In prior decades, demolition was as simple as calling a contractor, getting an estimate, tearing down the building and removing the debris. Today, there are many concerns over the environmental impact of demolition projects.
Often times the material in the debris contains PCB’s, asbestos, lead and other hazardous materials. The handling of hazardous materials that remains in the facility from prior operations, along with the potential for ‘in the ground’ environmental toxins from spills at or around the facility drive much of the cost of a demolition projects. This has caused many projects to be channeled through facility management teams, or directly via the environmental, health, and safety departments to draw on the collective expertise regarding environmental issues that occur in any demolition project.
While these departments are more capable of responding to the environmental impacts, they don’t have the expertise or staff necessary to coordinate and manage the demolition. Having worked on many demolition projects with all of these considerations in mind, here are some recommendations for planning and handling them:
- Develop high-level budget estimates for each project – if external pressures come into play (fires or other accidents, local political pressure, M&A activity, etc.), you will be prepared to move quickly.
- Establish a clear list of priority projects so that when the budget becomes available you are ready to move.
- Any delay once a project is underway due to unplanned environmental issues is extremely costly, and improper or inefficient disposal of hazardous materials can mean fines or wasted costs. Be assured, we have the experience and expertise to handle environmental issues as your partner for the projects.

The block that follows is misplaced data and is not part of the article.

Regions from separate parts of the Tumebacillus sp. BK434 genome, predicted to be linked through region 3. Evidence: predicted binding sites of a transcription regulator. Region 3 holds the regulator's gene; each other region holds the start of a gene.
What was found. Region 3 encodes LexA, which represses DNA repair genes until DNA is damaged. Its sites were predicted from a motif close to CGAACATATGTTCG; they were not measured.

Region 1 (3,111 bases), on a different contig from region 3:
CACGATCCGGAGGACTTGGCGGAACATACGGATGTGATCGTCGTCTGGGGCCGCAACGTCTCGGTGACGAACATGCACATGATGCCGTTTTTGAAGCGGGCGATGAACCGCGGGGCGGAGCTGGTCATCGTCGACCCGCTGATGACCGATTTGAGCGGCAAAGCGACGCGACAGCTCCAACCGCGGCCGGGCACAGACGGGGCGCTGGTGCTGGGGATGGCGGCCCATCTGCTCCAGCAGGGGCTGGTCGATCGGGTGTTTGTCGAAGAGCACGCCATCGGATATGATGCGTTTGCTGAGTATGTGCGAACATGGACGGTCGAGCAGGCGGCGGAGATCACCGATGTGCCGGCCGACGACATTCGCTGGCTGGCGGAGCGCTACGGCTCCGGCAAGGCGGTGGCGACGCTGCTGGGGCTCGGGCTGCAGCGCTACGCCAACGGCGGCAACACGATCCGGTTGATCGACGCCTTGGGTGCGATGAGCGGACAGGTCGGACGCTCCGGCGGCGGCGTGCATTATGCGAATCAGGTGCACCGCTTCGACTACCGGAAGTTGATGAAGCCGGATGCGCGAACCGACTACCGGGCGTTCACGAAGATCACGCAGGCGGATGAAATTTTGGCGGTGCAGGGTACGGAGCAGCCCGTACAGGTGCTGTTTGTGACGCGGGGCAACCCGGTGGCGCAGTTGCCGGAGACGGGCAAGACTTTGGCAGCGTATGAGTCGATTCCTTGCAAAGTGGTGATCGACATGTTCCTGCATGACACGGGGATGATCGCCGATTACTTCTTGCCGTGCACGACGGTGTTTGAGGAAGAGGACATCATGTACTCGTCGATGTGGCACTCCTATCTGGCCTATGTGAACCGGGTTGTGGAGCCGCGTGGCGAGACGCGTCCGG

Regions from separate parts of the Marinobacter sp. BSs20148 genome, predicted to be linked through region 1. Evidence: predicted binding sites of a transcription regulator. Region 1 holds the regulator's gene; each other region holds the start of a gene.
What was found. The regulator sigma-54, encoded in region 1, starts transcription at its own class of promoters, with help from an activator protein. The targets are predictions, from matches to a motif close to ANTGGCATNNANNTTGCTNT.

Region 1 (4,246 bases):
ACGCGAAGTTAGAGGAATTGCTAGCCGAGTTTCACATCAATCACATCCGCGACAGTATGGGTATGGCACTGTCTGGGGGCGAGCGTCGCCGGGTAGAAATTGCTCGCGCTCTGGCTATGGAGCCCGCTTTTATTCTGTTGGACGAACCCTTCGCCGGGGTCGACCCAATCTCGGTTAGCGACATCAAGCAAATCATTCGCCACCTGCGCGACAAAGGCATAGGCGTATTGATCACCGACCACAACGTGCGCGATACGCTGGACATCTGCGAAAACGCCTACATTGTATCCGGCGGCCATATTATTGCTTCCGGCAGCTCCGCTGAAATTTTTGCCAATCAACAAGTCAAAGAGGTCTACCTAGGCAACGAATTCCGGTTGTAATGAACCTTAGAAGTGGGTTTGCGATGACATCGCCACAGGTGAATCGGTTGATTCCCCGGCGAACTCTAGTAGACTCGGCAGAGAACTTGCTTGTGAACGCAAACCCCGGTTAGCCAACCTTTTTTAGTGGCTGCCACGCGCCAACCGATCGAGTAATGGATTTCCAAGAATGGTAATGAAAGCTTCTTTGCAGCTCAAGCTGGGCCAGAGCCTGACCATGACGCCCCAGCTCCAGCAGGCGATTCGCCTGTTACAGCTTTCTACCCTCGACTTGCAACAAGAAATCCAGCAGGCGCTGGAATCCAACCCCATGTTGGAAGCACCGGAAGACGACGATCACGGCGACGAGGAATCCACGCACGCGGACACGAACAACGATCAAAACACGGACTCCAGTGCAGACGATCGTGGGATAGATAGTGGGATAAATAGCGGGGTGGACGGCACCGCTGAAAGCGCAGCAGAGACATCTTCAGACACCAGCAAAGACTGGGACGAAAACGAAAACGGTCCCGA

- Contingency planning is a must. It’s an essential part for any demolition project where unforeseen difficulties could arise. Contingency costs can be estimated based on predicting the probability of an issue as well as analyzing the associated costs on past projects. We work closely with your team to develop planning to that end.
- Work contingences are also a factor. These include delays or deviations from the original project because of developments not originally planned. Similar to a financial contingency plan, a work contingency plan could compensate for potential delays.
It goes without saying that any demolition project comes with safety risks. Not only in the actual take down of the structure, but also the environmental hazards that could be in place. We regard the safety of your employees, as well as ours, very highly. Because of that, we will make sure that all necessary studies have been done, that the demolition will be carried out properly, and that the removal of hazardous materials will be done safety and effectively.